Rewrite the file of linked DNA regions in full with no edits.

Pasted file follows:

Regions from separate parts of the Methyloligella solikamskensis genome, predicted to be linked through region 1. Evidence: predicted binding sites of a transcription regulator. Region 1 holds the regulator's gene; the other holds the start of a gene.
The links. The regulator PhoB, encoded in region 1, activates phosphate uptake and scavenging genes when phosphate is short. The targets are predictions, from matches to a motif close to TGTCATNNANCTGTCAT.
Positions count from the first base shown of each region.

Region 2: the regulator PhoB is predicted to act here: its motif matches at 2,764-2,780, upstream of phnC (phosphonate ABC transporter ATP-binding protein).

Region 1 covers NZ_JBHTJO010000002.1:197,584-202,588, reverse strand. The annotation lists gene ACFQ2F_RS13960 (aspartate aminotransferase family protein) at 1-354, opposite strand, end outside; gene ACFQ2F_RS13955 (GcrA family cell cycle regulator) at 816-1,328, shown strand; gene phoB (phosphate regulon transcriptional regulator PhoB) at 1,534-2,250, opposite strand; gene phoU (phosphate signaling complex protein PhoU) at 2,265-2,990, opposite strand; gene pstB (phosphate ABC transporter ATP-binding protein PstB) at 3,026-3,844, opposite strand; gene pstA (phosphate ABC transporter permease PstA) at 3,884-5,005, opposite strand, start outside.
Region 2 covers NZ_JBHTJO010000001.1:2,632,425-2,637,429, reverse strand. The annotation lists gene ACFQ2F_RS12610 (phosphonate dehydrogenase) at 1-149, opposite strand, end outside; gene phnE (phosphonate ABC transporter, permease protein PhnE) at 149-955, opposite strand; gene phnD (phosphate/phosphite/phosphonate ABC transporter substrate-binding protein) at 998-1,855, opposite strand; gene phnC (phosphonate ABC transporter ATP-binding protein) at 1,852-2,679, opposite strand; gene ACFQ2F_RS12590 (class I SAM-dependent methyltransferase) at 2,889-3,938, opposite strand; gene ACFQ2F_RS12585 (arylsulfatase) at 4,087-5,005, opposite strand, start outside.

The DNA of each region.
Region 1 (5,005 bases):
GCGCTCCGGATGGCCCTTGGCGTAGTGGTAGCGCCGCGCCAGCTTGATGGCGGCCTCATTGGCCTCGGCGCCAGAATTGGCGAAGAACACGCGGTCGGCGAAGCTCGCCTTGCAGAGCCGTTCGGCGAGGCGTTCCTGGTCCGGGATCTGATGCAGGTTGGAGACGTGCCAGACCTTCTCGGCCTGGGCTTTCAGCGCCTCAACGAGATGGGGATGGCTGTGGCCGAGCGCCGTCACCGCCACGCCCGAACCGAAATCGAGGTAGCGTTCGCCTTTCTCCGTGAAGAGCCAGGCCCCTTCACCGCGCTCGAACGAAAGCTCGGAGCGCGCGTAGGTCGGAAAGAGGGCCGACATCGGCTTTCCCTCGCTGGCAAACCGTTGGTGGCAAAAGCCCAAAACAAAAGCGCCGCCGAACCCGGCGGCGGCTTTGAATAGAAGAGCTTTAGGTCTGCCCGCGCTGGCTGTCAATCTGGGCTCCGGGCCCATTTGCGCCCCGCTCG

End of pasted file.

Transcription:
Regions from separate parts of the Methyloligella solikamskensis genome, predicted to be linked through region 1. Evidence: predicted binding sites of a transcription regulator. Region 1 holds the regulator's gene; the other holds the start of a gene.
The links. The regulator PhoB, encoded in region 1, activates phosphate uptake and scavenging genes when phosphate is short. The targets are predictions, from matches to a motif close to TGTCATNNANCTGTCAT.
Positions count from the first base shown of each region.

Region 2: the regulator PhoB is predicted to act here: its motif matches at 2,764-2,780, upstream of phnC (phosphonate ABC transporter ATP-binding protein).

Region 1 covers NZ_JBHTJO010000002.1:197,584-202,588, reverse strand. The annotation lists gene ACFQ2F_RS13960 (aspartate aminotransferase family protein) at 1-354, opposite strand, end outside; gene ACFQ2F_RS13955 (GcrA family cell cycle regulator) at 816-1,328, shown strand; gene phoB (phosphate regulon transcriptional regulator PhoB) at 1,534-2,250, opposite strand; gene phoU (phosphate signaling complex protein PhoU) at 2,265-2,990, opposite strand; gene pstB (phosphate ABC transporter ATP-binding protein PstB) at 3,026-3,844, opposite strand; gene pstA (phosphate ABC transporter permease PstA) at 3,884-5,005, opposite strand, start outside.
Region 2 covers NZ_JBHTJO010000001.1:2,632,425-2,637,429, reverse strand. The annotation lists gene ACFQ2F_RS12610 (phosphonate dehydrogenase) at 1-149, opposite strand, end outside; gene phnE (phosphonate ABC transporter, permease protein PhnE) at 149-955, opposite strand; gene phnD (phosphate/phosphite/phosphonate ABC transporter substrate-binding protein) at 998-1,855, opposite strand; gene phnC (phosphonate ABC transporter ATP-binding protein) at 1,852-2,679, opposite strand; gene ACFQ2F_RS12590 (class I SAM-dependent methyltransferase) at 2,889-3,938, opposite strand; gene ACFQ2F_RS12585 (arylsulfatase) at 4,087-5,005, opposite strand, start outside.

The DNA of each region.
Region 1 (5,005 bases):
GCGCTCCGGATGGCCCTTGGCGTAGTGGTAGCGCCGCGCCAGCTTGATGGCGGCCTCATTGGCCTCGGCGCCAGAATTGGCGAAGAACACGCGGTCGGCGAAGCTCGCCTTGCAGAGCCGTTCGGCGAGGCGTTCCTGGTCCGGGATCTGATGCAGGTTGGAGACGTGCCAGACCTTCTCGGCCTGGGCTTTCAGCGCCTCAACGAGATGGGGATGGCTGTGGCCGAGCGCCGTCACCGCCACGCCCGAACCGAAATCGAGGTAGCGTTCGCCTTTCTCCGTGAAGAGCCAGGCCCCTTCACCGCGCTCGAACGAAAGCTCGGAGCGCGCGTAGGTCGGAAAGAGGGCCGACATCGGCTTTCCCTCGCTGGCAAACCGTTGGTGGCAAAAGCCCAAAACAAAAGCGCCGCCGAACCCGGCGGCGGCTTTGAATAGAAGAGCTTTAGGTCTGCCCGCGCTGGCTGTCAATCTGGGCTCCGGGCCCATTTGCGCCCCGCTCG